DILLSBORO, Ind.—It was a happy accident that allowed this small Indiana town to make a big splash.
Developers were certain they were going to strike it rich with oil or gas when they began drilling here in the early 1900s, about 40 miles west of Cincinnati.
That dream never came true. But what the drilling did uncover was a huge mineral water spring that turned the town into a health resort, for decades offering healing mineral baths to well-heeled travelers making their way between Cincinnati and St. Louis.
These days, the town of 1,400 residents is working to make its own luck after the economic ebbs and flows of the past century.
The huge spa, known as the Dillsboro Sanitarium, has been turned into a rehabilitation center and nursing home. U.S. 50, which once ran through the middle of town, now bypasses it. The high school closed in the 1970s. A nearby cold-war military installation was decommissioned years ago.
All of this history will be explored when the Smithsonian-curated exhibit Crossroads: Change in Rural America begins its six-week run at the modern Dillsboro Public Library, a branch of the Aurora Public Library District.
But the exhibit, coming to six Hoosier towns as part of Indiana Humanities’ INseparable initiative, isn’t just about the past.
The display is part of the Museum on Main Street program, a division of the Smithsonian that brings high-quality exhibits and resources to rural communities. The exhibit’s purpose is to allow small towns a chance to explore how they have adapted, identify what makes them uniquely appealing and spark discussions about the future.
Dillsboro librarians already have encouraged the area’s school children to develop a vision for the town by asking them to consider what they would do if they were mayor. Some want to build a skateboard park. Others want a grocery store.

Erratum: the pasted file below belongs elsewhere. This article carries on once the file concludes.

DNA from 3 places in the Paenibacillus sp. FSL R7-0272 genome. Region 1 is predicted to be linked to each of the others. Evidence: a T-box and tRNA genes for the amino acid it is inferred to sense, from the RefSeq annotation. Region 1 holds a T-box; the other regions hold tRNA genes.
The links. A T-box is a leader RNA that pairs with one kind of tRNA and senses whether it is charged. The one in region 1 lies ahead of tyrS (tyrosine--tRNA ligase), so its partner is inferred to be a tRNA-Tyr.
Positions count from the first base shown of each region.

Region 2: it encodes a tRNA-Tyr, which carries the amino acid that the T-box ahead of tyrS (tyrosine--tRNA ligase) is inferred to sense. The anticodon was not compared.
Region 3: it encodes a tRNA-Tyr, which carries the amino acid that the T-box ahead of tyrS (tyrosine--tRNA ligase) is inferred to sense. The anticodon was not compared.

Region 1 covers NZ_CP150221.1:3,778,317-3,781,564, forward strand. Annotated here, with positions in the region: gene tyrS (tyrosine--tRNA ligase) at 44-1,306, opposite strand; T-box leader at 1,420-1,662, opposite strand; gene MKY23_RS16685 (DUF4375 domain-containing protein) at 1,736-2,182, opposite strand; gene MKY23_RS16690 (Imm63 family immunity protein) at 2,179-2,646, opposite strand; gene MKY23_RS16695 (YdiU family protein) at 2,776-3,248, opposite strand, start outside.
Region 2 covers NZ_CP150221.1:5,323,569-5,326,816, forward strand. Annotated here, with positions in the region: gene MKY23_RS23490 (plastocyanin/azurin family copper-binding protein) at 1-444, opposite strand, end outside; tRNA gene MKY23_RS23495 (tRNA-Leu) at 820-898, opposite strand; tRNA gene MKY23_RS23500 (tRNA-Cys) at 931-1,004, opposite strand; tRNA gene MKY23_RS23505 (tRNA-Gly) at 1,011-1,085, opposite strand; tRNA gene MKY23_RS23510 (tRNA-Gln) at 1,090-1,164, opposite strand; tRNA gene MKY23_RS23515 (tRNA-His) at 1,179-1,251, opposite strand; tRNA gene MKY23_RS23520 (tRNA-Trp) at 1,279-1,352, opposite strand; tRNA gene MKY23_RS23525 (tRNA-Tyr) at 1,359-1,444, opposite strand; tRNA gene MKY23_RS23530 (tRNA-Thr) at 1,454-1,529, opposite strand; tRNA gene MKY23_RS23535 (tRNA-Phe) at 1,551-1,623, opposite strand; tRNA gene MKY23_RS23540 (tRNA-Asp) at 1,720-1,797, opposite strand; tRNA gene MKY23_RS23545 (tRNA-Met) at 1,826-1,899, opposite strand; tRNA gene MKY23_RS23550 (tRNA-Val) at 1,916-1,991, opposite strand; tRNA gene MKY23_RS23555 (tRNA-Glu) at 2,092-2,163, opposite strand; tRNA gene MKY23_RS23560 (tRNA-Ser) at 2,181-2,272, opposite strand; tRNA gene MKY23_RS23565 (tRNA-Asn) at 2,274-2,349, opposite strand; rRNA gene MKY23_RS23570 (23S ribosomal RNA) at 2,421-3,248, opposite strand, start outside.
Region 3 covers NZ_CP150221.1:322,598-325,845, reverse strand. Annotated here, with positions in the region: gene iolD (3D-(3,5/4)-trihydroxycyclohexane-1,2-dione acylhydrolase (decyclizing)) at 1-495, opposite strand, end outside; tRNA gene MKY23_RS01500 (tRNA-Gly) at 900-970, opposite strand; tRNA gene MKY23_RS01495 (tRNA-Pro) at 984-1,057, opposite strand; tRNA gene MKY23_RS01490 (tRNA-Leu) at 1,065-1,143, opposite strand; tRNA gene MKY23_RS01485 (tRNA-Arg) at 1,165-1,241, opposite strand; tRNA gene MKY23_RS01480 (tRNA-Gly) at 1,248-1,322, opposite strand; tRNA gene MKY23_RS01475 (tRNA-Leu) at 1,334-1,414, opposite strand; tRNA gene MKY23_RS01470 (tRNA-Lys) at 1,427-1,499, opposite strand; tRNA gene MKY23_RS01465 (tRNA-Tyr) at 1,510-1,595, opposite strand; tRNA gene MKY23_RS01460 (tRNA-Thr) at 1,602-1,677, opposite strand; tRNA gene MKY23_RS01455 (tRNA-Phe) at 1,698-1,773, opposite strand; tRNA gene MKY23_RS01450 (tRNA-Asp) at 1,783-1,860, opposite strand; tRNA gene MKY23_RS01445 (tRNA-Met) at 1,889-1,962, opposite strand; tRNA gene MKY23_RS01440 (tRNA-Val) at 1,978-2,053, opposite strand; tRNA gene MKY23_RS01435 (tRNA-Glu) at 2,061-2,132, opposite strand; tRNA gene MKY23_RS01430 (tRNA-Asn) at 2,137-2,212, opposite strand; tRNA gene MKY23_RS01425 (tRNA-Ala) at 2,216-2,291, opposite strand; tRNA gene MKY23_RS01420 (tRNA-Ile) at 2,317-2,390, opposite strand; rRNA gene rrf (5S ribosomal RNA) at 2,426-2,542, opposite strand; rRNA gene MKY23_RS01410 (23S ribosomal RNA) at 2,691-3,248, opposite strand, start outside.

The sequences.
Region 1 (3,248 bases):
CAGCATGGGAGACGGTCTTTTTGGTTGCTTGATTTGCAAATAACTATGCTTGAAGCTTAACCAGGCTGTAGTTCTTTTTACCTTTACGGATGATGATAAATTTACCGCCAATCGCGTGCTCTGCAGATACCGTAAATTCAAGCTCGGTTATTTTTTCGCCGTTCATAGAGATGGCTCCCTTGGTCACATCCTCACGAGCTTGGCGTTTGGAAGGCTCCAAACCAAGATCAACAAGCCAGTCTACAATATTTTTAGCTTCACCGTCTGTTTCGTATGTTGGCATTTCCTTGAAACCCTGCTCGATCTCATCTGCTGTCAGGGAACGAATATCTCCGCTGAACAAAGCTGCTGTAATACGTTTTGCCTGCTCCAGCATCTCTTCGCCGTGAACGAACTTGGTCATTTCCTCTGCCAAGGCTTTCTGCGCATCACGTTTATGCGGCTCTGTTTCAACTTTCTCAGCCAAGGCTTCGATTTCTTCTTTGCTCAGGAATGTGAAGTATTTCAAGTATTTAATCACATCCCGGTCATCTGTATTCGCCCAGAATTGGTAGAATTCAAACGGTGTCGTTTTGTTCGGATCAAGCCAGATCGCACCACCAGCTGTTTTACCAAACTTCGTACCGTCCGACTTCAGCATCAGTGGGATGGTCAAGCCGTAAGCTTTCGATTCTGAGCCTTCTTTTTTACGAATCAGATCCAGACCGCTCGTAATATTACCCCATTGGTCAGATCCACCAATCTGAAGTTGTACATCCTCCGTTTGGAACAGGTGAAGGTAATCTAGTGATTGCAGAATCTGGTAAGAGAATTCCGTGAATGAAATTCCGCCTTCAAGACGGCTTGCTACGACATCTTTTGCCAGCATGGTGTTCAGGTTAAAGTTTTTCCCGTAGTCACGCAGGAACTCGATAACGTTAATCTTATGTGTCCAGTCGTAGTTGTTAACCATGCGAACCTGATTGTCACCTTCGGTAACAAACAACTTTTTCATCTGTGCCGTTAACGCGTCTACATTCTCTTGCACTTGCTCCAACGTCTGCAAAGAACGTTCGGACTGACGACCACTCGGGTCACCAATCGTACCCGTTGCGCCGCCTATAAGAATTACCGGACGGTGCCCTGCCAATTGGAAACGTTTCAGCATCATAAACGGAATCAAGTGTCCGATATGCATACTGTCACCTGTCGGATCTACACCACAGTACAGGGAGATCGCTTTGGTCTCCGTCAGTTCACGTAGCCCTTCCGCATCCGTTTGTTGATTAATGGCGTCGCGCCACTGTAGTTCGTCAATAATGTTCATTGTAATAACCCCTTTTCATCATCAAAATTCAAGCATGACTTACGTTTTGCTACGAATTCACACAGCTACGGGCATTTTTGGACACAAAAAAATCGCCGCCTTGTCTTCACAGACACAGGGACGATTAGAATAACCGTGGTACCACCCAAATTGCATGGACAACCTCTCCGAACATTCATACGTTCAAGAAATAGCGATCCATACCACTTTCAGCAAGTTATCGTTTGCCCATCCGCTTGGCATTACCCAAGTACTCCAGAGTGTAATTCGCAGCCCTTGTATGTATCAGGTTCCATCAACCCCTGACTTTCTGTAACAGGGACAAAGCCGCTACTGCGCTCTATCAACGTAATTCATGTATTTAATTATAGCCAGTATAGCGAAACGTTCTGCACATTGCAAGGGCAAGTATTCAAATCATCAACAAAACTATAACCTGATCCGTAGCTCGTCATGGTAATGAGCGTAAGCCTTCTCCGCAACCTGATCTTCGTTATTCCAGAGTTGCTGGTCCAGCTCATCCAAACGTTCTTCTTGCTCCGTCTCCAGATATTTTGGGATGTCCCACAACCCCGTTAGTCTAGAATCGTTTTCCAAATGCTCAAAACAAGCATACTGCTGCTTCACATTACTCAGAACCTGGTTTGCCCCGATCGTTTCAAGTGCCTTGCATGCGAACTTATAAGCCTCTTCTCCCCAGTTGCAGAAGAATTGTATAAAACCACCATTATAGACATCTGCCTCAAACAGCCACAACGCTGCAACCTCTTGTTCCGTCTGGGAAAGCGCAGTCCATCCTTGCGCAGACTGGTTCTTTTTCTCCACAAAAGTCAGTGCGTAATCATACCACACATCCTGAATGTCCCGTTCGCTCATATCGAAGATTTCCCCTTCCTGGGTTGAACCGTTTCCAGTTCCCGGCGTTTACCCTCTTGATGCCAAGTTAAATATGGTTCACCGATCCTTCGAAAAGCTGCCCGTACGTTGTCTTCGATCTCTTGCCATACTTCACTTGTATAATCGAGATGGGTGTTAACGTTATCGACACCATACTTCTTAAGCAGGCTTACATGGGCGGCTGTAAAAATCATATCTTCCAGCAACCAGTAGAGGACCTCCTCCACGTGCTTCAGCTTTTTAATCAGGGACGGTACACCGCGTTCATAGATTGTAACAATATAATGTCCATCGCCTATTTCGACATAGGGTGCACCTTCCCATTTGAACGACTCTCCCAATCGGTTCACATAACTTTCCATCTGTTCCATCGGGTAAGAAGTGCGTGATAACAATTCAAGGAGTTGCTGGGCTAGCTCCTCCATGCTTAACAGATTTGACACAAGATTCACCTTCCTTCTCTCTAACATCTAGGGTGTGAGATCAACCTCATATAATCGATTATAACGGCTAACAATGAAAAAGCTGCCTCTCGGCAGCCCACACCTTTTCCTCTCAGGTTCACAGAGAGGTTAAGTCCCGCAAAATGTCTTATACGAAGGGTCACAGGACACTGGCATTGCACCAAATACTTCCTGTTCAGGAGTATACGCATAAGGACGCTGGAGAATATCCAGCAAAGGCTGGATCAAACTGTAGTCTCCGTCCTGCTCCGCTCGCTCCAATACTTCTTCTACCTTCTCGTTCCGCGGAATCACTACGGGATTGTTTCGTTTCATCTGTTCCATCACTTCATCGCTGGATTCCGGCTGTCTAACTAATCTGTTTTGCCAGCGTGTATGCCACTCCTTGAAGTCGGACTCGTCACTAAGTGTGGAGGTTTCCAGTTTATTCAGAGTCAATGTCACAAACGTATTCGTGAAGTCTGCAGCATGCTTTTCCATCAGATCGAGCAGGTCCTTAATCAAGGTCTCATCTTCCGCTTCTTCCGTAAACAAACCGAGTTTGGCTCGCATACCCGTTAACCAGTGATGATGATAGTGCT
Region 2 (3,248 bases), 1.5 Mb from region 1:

“For a lot of them, the theme was they wanted to do things to make people safe and encourage everyone to be kind to each other,” said Cathy Wilkymacky, the Dillsboro library branch manager. “Nice, reasonable things.”
Visitors will get their own chance to ponder the future of Dillsboro and other small towns by strolling through the exhibit as it traces the national ups and downs of rural America from farming to industrialization to the digital age. It also will feature a locally generated component on Dillsboro itself.
The exhibit will kick off with a grand opening on the evening of Sept. 6 and then officially open for its public run from Sept. 7 to Oct. 20. To add to the attraction, Dillsboro will host its annual Heritage Festival on Sept. 21.
Dillsboro officials already are developing a revitalization plan for the community and local librarians hope the exhibit could spur even more ideas.
Many assets make Dillsboro a likely place for growth, including its strong infrastructure, proximity to Cincinnati for people seeking to escape the big city, the possible development of a new Ohio River port in nearby Lawrenceburg and several town-owned properties that could quickly be converted to combo working-living spaces for merchants and artists.
“A lot of the hope for the exhibit is that people will develop a sense of enthusiasm for what Dillsboro could be and understand that the intention is not to disrupt the current lifestyle but to improve what is available for them,” said library assistant Judy Grady.
“It’s a hope that everybody will come out of their little cocoon and back into the center of the world and improve our corner of it.”